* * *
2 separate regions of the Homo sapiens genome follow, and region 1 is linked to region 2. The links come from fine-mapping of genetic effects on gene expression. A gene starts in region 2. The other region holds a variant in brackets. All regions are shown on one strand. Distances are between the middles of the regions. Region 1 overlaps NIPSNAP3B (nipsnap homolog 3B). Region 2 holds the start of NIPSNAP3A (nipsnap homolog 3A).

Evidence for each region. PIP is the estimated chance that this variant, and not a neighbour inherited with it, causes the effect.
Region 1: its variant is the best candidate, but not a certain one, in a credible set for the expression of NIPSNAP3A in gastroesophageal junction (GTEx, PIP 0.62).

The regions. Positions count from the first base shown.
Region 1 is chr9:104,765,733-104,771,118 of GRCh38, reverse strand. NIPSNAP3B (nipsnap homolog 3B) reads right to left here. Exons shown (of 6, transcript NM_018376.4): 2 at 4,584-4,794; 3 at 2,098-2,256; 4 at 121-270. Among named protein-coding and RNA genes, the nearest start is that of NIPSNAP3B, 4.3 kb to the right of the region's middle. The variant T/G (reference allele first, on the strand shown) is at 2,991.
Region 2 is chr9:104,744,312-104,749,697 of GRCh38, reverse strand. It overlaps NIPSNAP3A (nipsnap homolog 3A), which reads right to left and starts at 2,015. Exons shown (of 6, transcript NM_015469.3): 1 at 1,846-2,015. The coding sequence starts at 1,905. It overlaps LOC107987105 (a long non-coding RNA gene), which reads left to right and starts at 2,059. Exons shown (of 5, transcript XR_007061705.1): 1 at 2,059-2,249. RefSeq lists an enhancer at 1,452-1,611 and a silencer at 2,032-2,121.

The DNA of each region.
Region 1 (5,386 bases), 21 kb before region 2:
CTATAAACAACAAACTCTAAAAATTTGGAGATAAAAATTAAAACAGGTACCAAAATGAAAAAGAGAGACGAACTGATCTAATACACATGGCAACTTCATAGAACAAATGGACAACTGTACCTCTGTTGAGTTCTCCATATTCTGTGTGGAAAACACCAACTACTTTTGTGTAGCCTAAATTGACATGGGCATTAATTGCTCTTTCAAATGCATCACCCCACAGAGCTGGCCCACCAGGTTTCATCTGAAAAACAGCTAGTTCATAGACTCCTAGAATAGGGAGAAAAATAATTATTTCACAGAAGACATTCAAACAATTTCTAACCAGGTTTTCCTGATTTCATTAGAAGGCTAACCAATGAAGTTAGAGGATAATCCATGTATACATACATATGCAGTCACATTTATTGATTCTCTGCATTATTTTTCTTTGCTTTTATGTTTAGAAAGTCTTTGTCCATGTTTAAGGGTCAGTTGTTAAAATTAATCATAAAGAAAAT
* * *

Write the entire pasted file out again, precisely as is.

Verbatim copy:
2 separate regions of the Homo sapiens genome follow, and region 1 is linked to region 2. The links come from fine-mapping of genetic effects on gene expression. A gene starts in region 2. The other region holds a variant in brackets. All regions are shown on one strand. Distances are between the middles of the regions. Region 1 overlaps NIPSNAP3B (nipsnap homolog 3B). Region 2 holds the start of NIPSNAP3A (nipsnap homolog 3A).

Evidence for each region. PIP is the estimated chance that this variant, and not a neighbour inherited with it, causes the effect.
Region 1: its variant is the best candidate, but not a certain one, in a credible set for the expression of NIPSNAP3A in gastroesophageal junction (GTEx, PIP 0.62).

The regions. Positions count from the first base shown.
Region 1 is chr9:104,765,733-104,771,118 of GRCh38, reverse strand. NIPSNAP3B (nipsnap homolog 3B) reads right to left here. Exons shown (of 6, transcript NM_018376.4): 2 at 4,584-4,794; 3 at 2,098-2,256; 4 at 121-270. Among named protein-coding and RNA genes, the nearest start is that of NIPSNAP3B, 4.3 kb to the right of the region's middle. The variant T/G (reference allele first, on the strand shown) is at 2,991.
Region 2 is chr9:104,744,312-104,749,697 of GRCh38, reverse strand. It overlaps NIPSNAP3A (nipsnap homolog 3A), which reads right to left and starts at 2,015. Exons shown (of 6, transcript NM_015469.3): 1 at 1,846-2,015. The coding sequence starts at 1,905. It overlaps LOC107987105 (a long non-coding RNA gene), which reads left to right and starts at 2,059. Exons shown (of 5, transcript XR_007061705.1): 1 at 2,059-2,249. RefSeq lists an enhancer at 1,452-1,611 and a silencer at 2,032-2,121.

The DNA of each region.
Region 1 (5,386 bases), 21 kb before region 2:
CTATAAACAACAAACTCTAAAAATTTGGAGATAAAAATTAAAACAGGTACCAAAATGAAAAAGAGAGACGAACTGATCTAATACACATGGCAACTTCATAGAACAAATGGACAACTGTACCTCTGTTGAGTTCTCCATATTCTGTGTGGAAAACACCAACTACTTTTGTGTAGCCTAAATTGACATGGGCATTAATTGCTCTTTCAAATGCATCACCCCACAGAGCTGGCCCACCAGGTTTCATCTGAAAAACAGCTAGTTCATAGACTCCTAGAATAGGGAGAAAAATAATTATTTCACAGAAGACATTCAAACAATTTCTAACCAGGTTTTCCTGATTTCATTAGAAGGCTAACCAATGAAGTTAGAGGATAATCCATGTATACATACATATGCAGTCACATTTATTGATTCTCTGCATTATTTTTCTTTGCTTTTATGTTTAGAAAGTCTTTGTCCATGTTTAAGGGTCAGTTGTTAAAATTAATCATAAAGAAAAT